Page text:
Lionsgate's Tom Ortenberg jumps to Weinstein Co.
Lionsgate distribution and marketing vet Tom Ortenberg has left the independent studio after more than 12 years and is joining the Weinstein Co. in the newly created post of president of theatrical films. He will oversee distribution, marketing, publicity and acquisitions domestically for TWC and its genre label, Dimension Films.
Ortenberg, who begins his new job Monday and will remain based in Los Angeles, will have his work cut out for him at TWC, which has struggled to produce hits since its formation by Bob and Harvey Weinstein following the brothers' acrimonious corporate divorce from Walt Disney Co.
TWC, which previously had a distribution deal with MGM, is now releasing its own films. Ortenberg said he is looking forward to working for the demanding Weinsteins, whom he's known for the last decade since Lionsgate and the Weinsteins' former movie company, Miramax Films, collaborated on such releases as "Fahrenheit 9/11," "Sicko" and "Dogma."
Ortenberg says he's joining TWC at an "opportune time," when the company is poised to release what he believes is a promising slate of movies that includes director Quentin Tarantino's World War II drama "Inglourious Basterds," starring Brad Pitt and Mike Myers; the horror sequel "Halloween 2"; Rob Marshall's screen adaptation of the Broadway musical "Nine," featuring Daniel Day Lewis, Penelope Cruz, Nicole Kidman and Kate Hudson; and "Youth In Revolt," a coming-of-age story starring Michael Cera (who played the boyfriend in "Juno").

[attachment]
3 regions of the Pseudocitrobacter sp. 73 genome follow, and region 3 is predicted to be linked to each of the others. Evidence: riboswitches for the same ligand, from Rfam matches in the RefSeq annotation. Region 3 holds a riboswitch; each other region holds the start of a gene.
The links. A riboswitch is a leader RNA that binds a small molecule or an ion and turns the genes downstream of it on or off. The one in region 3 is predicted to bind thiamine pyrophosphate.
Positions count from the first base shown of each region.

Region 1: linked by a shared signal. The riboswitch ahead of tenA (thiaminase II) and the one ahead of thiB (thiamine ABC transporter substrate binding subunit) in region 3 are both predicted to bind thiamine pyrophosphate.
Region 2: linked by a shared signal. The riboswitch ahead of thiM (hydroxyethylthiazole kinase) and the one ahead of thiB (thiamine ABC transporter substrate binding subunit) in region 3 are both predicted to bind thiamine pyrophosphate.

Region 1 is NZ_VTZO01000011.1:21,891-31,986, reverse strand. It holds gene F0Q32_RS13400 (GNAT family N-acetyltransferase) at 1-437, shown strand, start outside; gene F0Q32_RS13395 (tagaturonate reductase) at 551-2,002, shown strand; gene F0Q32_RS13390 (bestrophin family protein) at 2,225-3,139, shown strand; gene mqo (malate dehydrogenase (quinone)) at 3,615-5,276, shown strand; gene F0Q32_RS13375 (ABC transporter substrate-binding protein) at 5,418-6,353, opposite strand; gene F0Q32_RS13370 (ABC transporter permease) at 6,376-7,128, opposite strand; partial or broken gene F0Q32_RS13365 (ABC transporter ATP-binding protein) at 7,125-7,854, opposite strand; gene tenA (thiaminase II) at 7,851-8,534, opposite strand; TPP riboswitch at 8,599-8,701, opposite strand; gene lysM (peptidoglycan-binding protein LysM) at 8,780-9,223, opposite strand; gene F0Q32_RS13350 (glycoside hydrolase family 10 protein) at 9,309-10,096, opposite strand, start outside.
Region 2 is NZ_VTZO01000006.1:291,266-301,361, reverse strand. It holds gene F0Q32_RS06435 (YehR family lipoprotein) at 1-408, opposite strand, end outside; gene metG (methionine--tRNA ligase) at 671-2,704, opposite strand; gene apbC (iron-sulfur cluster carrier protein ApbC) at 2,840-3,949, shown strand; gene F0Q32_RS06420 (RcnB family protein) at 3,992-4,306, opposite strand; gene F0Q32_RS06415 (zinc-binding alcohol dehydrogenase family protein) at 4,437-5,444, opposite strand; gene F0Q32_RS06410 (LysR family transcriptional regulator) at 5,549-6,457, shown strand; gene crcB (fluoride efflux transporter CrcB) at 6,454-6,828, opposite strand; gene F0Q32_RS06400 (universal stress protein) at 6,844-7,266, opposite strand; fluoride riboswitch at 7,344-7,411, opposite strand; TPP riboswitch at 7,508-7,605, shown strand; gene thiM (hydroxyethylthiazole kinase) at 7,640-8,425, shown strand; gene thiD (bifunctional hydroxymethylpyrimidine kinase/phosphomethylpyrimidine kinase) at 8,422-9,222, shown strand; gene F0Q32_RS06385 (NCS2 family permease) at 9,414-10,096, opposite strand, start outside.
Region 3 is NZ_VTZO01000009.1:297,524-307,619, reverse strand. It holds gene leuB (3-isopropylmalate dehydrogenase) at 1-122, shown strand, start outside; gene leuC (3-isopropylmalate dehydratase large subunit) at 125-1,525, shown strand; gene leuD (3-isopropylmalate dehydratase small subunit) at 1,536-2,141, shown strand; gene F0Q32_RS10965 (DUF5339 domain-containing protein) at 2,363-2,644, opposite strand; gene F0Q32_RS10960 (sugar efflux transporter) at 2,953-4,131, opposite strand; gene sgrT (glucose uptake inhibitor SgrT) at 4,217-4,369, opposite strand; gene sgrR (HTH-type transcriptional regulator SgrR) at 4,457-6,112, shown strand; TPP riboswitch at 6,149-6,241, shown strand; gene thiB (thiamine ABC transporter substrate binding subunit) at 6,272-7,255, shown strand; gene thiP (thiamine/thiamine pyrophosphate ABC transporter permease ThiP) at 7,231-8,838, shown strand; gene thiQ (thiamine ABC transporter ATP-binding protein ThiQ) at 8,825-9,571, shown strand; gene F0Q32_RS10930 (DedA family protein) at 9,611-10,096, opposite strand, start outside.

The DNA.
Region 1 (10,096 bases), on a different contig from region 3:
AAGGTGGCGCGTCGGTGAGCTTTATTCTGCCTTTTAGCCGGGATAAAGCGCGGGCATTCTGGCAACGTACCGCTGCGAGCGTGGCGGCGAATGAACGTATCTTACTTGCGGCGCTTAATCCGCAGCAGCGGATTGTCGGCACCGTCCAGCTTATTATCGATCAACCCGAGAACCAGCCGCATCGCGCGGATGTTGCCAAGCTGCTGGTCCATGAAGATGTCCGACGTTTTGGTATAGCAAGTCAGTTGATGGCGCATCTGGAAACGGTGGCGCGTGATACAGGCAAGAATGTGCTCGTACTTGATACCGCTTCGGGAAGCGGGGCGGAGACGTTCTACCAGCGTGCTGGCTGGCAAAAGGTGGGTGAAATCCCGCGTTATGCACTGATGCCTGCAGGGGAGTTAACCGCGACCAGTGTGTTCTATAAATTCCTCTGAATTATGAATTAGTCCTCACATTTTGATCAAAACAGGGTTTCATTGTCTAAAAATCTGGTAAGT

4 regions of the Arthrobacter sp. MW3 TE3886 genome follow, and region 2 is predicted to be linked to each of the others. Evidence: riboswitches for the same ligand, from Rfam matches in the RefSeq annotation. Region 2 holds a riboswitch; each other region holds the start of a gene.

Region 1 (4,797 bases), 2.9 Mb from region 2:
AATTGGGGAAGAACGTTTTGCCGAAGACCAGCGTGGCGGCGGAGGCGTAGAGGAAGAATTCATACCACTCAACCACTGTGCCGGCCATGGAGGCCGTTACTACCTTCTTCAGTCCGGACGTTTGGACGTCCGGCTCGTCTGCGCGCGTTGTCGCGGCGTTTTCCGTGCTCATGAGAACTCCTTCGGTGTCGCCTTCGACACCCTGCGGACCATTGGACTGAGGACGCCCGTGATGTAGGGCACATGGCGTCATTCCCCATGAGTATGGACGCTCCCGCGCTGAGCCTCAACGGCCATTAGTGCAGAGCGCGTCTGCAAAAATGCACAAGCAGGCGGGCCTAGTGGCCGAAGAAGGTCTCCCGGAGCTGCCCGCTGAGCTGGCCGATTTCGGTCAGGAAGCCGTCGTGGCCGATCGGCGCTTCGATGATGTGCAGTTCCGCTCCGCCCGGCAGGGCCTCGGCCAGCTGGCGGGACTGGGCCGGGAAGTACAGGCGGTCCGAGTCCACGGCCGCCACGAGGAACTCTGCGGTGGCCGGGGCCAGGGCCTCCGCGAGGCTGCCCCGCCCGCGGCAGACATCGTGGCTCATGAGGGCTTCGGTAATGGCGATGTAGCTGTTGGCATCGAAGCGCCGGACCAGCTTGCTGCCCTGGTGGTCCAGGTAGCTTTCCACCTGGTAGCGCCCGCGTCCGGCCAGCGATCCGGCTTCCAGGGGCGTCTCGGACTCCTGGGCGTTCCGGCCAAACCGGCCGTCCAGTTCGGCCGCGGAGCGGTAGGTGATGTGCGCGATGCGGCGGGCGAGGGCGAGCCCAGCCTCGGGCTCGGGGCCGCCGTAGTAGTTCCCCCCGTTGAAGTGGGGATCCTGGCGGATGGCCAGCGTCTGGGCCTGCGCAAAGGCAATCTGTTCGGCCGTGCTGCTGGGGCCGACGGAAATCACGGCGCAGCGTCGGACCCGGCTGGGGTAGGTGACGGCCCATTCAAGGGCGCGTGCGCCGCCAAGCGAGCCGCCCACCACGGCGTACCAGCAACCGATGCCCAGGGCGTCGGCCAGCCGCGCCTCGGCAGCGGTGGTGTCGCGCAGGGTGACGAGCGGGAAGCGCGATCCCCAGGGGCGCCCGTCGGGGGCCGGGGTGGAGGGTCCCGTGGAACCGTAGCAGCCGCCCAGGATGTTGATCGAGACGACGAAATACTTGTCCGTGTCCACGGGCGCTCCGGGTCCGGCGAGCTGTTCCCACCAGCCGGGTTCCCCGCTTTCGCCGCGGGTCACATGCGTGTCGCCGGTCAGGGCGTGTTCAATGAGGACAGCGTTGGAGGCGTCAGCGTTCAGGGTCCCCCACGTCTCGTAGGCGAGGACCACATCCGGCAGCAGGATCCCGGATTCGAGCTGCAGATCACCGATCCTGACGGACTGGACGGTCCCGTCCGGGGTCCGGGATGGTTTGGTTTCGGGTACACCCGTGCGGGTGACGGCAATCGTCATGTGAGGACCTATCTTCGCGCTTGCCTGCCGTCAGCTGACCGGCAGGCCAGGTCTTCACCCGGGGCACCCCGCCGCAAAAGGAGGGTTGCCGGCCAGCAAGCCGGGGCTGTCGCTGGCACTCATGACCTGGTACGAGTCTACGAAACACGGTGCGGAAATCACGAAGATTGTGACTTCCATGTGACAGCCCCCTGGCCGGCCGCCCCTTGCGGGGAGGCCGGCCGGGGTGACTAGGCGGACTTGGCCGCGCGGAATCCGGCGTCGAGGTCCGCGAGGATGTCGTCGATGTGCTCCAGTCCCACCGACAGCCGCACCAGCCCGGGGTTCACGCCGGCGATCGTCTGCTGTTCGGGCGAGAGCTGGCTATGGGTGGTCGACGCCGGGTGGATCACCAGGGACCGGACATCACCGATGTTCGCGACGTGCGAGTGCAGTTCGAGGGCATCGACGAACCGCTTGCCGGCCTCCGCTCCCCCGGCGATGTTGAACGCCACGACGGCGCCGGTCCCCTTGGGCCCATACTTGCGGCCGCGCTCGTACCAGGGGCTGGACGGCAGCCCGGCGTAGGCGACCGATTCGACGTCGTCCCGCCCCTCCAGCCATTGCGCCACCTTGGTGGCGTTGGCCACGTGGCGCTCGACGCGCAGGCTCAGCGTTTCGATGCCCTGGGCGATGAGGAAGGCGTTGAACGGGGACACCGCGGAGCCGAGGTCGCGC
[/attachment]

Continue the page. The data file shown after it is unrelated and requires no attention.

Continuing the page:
TWC this weekend is expanding its Oscar-nominated film "The Reader" onto more than 1,000 screens.
Ortenberg, who was the first executive to work in Lionsgate's Santa Monica office when it opened in 1996, had a contract with the studio that ran until this spring. After Lionsgate acquired "Juno" financier Mandate Pictures in September 2007 and brought in founder Joe Drake as co-COO and president of the motion picture group, many in Hollywood felt it was only a matter of time before Ortenberg would be gone. Ortenberg says his years at Lionsgate have been "wonderful" and that "it was time for a new challenge."
Drake credited Ortenberg with being a "huge asset" in helping build the company and the parting of ways was "amicable." As Ortenberg's deal was expiring, Drake says, "ultimately, we both decided it was best to go our separate ways." Ortenberg is not expected to be replaced, with his duties to be picked up by Lionsgate's two co-presidents of marketing, Sarah Greenberg and Tim Palen, and distribution head Steve Rothenberg.
-- Claudia Eller
Photo of Tom Ortenberg by Genaro Molina / Los Angeles Times